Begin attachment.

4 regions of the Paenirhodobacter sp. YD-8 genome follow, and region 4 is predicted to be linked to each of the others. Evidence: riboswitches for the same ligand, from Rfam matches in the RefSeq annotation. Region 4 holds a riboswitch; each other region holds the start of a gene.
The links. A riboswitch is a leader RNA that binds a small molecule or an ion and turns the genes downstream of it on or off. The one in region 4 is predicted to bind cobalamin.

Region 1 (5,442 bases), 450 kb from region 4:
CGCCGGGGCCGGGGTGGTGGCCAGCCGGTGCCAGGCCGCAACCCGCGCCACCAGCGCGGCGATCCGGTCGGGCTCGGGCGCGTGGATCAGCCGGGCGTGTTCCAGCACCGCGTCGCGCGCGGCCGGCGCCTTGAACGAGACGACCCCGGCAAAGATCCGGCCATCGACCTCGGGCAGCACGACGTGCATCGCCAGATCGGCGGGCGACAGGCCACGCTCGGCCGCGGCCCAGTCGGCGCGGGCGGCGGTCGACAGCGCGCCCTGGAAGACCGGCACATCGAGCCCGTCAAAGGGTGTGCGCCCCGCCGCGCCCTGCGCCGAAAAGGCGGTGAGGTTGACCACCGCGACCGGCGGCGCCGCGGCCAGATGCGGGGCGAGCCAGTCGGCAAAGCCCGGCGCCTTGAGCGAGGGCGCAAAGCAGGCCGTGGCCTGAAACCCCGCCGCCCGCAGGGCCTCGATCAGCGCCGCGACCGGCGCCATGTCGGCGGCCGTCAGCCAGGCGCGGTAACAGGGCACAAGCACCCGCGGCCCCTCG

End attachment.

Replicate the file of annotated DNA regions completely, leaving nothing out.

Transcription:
4 regions of the Paenirhodobacter sp. YD-8 genome follow, and region 4 is predicted to be linked to each of the others. Evidence: riboswitches for the same ligand, from Rfam matches in the RefSeq annotation. Region 4 holds a riboswitch; each other region holds the start of a gene.
The links. A riboswitch is a leader RNA that binds a small molecule or an ion and turns the genes downstream of it on or off. The one in region 4 is predicted to bind cobalamin.

Region 1 (5,442 bases), 450 kb from region 4:
CGCCGGGGCCGGGGTGGTGGCCAGCCGGTGCCAGGCCGCAACCCGCGCCACCAGCGCGGCGATCCGGTCGGGCTCGGGCGCGTGGATCAGCCGGGCGTGTTCCAGCACCGCGTCGCGCGCGGCCGGCGCCTTGAACGAGACGACCCCGGCAAAGATCCGGCCATCGACCTCGGGCAGCACGACGTGCATCGCCAGATCGGCGGGCGACAGGCCACGCTCGGCCGCGGCCCAGTCGGCGCGGGCGGCGGTCGACAGCGCGCCCTGGAAGACCGGCACATCGAGCCCGTCAAAGGGTGTGCGCCCCGCCGCGCCCTGCGCCGAAAAGGCGGTGAGGTTGACCACCGCGACCGGCGGCGCCGCGGCCAGATGCGGGGCGAGCCAGTCGGCAAAGCCCGGCGCCTTGAGCGAGGGCGCAAAGCAGGCCGTGGCCTGAAACCCCGCCGCCCGCAGGGCCTCGATCAGCGCCGCGACCGGCGCCATGTCGGCGGCCGTCAGCCAGGCGCGGTAACAGGGCACAAGCACCCGCGGCCCCTCG